Q&A: Barry James, chief technology officer and head of R&D, Romax
Transmission developers are applying all-new test and simulation techniques as electrification sweeps through the automotive industry
What are the main trends in transmission development currently? Where is the industry heading?
It goes without saying that electrification is the main theme. With EVs we are looking at higher speed of the electric machines with a greater degree of integration with the electric machine and the transmission. The two systems have to be engineered together from the very earliest stages, which is placing a strain on the organizational structure, processes and tools of conventional vehicle OEMs.
Many people are looking at 2 speed. In the past with ICE-driven vehicles we saw fewer ratios for smaller vehicles and more ratios for luxury cars and commercial vehicles, and this relationship will persist.
However, when applied to EVs this will mean single speed for the smaller and cheaper cars and two or more speeds will be for higher value vehicles and commercial vehicles. The precise boundary between the two domains remains to be seen as each OEM makes their own choice.
For HEVs, OEMs are looking to gain commonality between HEVs and the existing ICE-only-driven transmissions, which they need to maintain for the foreseeable future.
Looking further ahead, what do you see as the main transmission for 2030? Will any changes be required to the testing and development processes to make this a reality?
It is not possible to say with certainty what the market will look like in, say, 2030, only that we can suggest possible scenarios.
On the one hand, we have IEA predicting vehicle sales to be rising to 120 million per annum by 2030, on the other hand we have Tony Seba of Stanford University predicting car ownership to decline by 80% in the same period. Both respected sources, both having researched their subject, pointing in opposite directions.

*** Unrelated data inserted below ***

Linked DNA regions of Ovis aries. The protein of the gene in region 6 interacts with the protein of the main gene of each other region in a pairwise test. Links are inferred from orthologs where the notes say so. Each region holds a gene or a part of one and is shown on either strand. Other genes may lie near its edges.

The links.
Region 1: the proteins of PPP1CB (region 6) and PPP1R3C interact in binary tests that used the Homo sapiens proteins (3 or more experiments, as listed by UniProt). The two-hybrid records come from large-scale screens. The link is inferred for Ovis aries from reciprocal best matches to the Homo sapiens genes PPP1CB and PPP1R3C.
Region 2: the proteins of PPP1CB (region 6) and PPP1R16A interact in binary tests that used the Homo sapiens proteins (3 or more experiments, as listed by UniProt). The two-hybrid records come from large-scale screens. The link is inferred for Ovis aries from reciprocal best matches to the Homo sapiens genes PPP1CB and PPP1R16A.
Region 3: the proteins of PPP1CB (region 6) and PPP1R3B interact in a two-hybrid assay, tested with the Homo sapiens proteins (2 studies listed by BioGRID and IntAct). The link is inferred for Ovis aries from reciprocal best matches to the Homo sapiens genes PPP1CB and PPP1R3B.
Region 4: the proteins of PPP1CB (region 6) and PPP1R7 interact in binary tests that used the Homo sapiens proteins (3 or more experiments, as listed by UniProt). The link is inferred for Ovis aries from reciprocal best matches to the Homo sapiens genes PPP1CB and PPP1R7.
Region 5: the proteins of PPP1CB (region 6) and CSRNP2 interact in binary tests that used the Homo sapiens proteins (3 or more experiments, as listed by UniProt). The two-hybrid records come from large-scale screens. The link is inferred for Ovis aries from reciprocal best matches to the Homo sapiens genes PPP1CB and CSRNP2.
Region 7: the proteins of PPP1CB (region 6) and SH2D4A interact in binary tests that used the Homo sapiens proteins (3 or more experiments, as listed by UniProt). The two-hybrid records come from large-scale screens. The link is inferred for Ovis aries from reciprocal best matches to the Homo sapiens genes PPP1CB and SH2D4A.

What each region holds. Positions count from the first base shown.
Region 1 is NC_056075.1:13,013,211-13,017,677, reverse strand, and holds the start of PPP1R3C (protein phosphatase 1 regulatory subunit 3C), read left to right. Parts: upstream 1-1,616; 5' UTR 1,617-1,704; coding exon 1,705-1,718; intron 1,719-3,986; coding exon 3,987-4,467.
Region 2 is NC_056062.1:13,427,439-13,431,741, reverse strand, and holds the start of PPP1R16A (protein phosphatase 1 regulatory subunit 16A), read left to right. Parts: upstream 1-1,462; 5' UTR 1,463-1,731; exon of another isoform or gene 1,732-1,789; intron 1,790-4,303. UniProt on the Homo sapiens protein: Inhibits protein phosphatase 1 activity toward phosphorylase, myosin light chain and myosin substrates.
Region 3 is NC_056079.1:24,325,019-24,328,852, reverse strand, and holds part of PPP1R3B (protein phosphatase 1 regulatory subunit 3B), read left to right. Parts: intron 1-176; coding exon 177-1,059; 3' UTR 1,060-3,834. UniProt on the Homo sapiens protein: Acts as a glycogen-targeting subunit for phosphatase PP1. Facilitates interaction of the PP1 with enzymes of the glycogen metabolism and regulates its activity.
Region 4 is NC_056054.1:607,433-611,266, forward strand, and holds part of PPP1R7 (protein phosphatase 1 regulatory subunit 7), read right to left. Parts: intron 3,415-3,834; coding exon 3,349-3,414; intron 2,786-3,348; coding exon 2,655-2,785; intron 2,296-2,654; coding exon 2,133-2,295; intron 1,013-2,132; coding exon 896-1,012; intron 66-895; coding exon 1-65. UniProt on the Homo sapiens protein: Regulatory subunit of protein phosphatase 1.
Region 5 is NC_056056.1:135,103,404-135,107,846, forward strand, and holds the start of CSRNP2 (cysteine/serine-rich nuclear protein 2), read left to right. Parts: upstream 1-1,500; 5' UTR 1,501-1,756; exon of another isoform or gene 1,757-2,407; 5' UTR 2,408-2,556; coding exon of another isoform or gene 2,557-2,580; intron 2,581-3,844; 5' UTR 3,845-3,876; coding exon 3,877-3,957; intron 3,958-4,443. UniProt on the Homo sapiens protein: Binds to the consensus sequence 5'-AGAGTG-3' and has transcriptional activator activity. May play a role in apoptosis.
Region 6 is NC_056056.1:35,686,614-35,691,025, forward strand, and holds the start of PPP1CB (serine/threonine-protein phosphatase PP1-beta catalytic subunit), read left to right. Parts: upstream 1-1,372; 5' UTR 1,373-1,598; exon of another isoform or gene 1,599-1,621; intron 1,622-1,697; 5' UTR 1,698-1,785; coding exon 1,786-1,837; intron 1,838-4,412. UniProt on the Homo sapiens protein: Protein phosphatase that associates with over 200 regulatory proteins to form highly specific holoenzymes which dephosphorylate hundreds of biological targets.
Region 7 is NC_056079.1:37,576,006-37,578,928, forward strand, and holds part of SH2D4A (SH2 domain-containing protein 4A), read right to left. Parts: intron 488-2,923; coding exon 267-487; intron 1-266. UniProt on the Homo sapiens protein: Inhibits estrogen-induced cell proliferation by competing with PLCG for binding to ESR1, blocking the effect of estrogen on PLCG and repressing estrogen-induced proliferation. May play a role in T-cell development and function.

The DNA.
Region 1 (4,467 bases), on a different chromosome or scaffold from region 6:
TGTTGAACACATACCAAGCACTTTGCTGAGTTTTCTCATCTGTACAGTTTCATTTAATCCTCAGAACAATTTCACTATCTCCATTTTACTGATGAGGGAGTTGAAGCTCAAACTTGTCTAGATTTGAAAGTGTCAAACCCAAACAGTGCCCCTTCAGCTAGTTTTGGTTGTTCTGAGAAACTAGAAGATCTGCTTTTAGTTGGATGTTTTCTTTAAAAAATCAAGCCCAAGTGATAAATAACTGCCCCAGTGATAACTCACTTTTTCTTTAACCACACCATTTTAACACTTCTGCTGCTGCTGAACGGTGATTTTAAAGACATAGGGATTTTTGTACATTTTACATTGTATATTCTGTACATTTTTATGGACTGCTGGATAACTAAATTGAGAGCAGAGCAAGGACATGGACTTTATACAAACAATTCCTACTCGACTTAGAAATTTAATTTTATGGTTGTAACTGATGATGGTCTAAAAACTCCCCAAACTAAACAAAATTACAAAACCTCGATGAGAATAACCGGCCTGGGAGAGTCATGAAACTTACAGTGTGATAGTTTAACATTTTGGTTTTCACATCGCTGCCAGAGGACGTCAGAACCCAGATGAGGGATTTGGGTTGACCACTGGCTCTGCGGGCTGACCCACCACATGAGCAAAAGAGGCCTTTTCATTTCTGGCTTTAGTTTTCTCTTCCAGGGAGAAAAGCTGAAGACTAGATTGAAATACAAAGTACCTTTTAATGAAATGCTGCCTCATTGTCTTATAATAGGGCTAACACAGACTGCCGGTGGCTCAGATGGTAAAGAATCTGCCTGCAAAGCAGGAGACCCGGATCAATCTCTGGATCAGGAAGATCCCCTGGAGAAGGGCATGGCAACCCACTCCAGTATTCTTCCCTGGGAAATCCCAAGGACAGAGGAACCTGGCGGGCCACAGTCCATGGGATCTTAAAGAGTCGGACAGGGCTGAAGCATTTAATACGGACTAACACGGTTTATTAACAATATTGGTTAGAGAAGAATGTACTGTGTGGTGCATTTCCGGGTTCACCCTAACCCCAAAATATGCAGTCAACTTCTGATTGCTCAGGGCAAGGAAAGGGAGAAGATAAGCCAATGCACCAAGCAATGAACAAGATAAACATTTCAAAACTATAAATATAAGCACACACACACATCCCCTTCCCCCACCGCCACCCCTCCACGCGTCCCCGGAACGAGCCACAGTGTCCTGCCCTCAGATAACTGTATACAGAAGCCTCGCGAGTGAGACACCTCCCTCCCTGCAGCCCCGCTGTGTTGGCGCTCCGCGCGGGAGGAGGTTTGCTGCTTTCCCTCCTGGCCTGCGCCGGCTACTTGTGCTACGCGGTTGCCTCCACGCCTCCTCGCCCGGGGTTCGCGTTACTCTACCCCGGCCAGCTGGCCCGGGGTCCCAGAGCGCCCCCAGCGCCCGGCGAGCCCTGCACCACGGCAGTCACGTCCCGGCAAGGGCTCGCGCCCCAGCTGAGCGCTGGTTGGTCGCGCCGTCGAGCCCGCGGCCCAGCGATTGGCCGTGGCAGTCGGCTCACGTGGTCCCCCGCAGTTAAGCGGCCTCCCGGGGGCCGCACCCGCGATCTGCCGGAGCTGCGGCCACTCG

Not only are these scenarios pointing in completely different directions, but they are both presented with such confidence and certainty that numerical values are proposed in terms of the number of vehicles and types of transmissions.
What I prefer to see is something much more nuanced. I agree with the long-term narrative that says that HEV will be an intermediate solution on the long-term route to EVs taking over, but whether peak-HEV will be before or after 2030 cannot be predicted for certain. I expect both to be significant players in 2030.
Is simulation/virtual testing playing an increased role in transmission development? Is there a move toward fewer physical prototypes?
Indeed. Thirty years ago the idea of concurrent engineering was introduced based on the economic benefits of having more simulation and fewer physical prototypes. Electrification provides an additional step change in that the old test procedures based on decades of experience in testing ICE-driven transmissions are no longer valid.
Furthermore, in some areas we see a convergence of the theoretical (simulation) and the practical (real-life performance) in the form of digital twin. In this case, it is possible for the simulation model to remain associated with a physical asset throughout its operational life, providing valuable information on its performance and remaining value.
Are timeframes getting shorter? Is it quicker and easier to develop an all-new transmission today, than it was, say, 15 years ago?
As well as the pressure to shorten time, there is the sheer number of different designs. If we combine the different chassis types, ICE/electric machine types, transmission types, driveshaft types and include the fact that there may be more than one supplier for a given sub-assembly, a manufacturer can end up with more than 100 variants of the same basic vehicle.
It is simply not possible to test all of these, and they struggle to simulate all the different options. Commercial pressures naturally lead to accelerated product development timescales.
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